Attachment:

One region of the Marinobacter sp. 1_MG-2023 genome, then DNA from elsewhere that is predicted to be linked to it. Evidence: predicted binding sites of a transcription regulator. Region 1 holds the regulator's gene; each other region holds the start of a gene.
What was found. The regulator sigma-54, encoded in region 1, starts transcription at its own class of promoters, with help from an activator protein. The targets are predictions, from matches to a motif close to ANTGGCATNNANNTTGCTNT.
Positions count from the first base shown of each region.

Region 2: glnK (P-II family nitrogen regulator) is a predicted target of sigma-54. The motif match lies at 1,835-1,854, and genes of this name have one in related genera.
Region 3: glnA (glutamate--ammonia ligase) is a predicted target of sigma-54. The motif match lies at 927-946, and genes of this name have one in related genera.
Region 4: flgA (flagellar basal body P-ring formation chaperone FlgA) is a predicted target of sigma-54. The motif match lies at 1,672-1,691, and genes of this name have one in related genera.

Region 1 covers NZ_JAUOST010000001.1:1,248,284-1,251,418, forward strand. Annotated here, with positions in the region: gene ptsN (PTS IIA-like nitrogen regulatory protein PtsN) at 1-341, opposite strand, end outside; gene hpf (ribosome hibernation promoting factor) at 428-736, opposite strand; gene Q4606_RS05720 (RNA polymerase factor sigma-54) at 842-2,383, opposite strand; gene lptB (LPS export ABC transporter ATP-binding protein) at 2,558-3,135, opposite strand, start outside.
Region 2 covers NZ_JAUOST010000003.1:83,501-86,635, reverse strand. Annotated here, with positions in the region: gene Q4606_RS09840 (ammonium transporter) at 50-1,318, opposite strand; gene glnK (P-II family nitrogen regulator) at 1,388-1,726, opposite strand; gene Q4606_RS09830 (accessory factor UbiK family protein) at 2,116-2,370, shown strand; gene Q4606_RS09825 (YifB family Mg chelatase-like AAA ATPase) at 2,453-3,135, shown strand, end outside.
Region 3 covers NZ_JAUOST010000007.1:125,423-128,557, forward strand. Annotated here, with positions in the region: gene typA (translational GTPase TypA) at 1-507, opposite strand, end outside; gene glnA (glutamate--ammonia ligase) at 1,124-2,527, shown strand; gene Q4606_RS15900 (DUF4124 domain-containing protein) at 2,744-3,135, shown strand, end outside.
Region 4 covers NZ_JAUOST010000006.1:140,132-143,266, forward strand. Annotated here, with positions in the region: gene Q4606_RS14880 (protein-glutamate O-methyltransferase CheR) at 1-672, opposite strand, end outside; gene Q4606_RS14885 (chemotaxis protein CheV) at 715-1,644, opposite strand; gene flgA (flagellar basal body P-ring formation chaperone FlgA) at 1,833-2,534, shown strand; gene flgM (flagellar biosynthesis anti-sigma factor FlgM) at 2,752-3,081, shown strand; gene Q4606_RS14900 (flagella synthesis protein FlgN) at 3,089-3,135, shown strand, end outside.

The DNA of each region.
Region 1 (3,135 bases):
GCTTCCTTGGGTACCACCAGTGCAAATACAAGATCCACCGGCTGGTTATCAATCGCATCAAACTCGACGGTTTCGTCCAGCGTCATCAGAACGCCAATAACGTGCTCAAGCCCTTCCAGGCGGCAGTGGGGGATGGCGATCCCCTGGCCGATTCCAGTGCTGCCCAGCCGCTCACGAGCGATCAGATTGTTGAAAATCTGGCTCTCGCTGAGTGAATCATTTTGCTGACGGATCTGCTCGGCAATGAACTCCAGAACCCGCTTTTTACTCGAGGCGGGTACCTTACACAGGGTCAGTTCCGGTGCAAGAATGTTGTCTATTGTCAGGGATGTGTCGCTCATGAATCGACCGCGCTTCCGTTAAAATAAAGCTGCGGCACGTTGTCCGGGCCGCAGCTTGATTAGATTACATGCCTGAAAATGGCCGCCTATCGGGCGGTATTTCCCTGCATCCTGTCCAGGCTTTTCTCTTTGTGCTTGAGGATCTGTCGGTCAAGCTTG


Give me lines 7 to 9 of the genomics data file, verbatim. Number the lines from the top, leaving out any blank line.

Region 1 covers NZ_JAUOST010000001.1:1,248,284-1,251,418, forward strand. Annotated here, with positions in the region: gene ptsN (PTS IIA-like nitrogen regulatory protein PtsN) at 1-341, opposite strand, end outside; gene hpf (ribosome hibernation promoting factor) at 428-736, opposite strand; gene Q4606_RS05720 (RNA polymerase factor sigma-54) at 842-2,383, opposite strand; gene lptB (LPS export ABC transporter ATP-binding protein) at 2,558-3,135, opposite strand, start outside.
Region 2 covers NZ_JAUOST010000003.1:83,501-86,635, reverse strand. Annotated here, with positions in the region: gene Q4606_RS09840 (ammonium transporter) at 50-1,318, opposite strand; gene glnK (P-II family nitrogen regulator) at 1,388-1,726, opposite strand; gene Q4606_RS09830 (accessory factor UbiK family protein) at 2,116-2,370, shown strand; gene Q4606_RS09825 (YifB family Mg chelatase-like AAA ATPase) at 2,453-3,135, shown strand, end outside.
Region 3 covers NZ_JAUOST010000007.1:125,423-128,557, forward strand. Annotated here, with positions in the region: gene typA (translational GTPase TypA) at 1-507, opposite strand, end outside; gene glnA (glutamate--ammonia ligase) at 1,124-2,527, shown strand; gene Q4606_RS15900 (DUF4124 domain-containing protein) at 2,744-3,135, shown strand, end outside.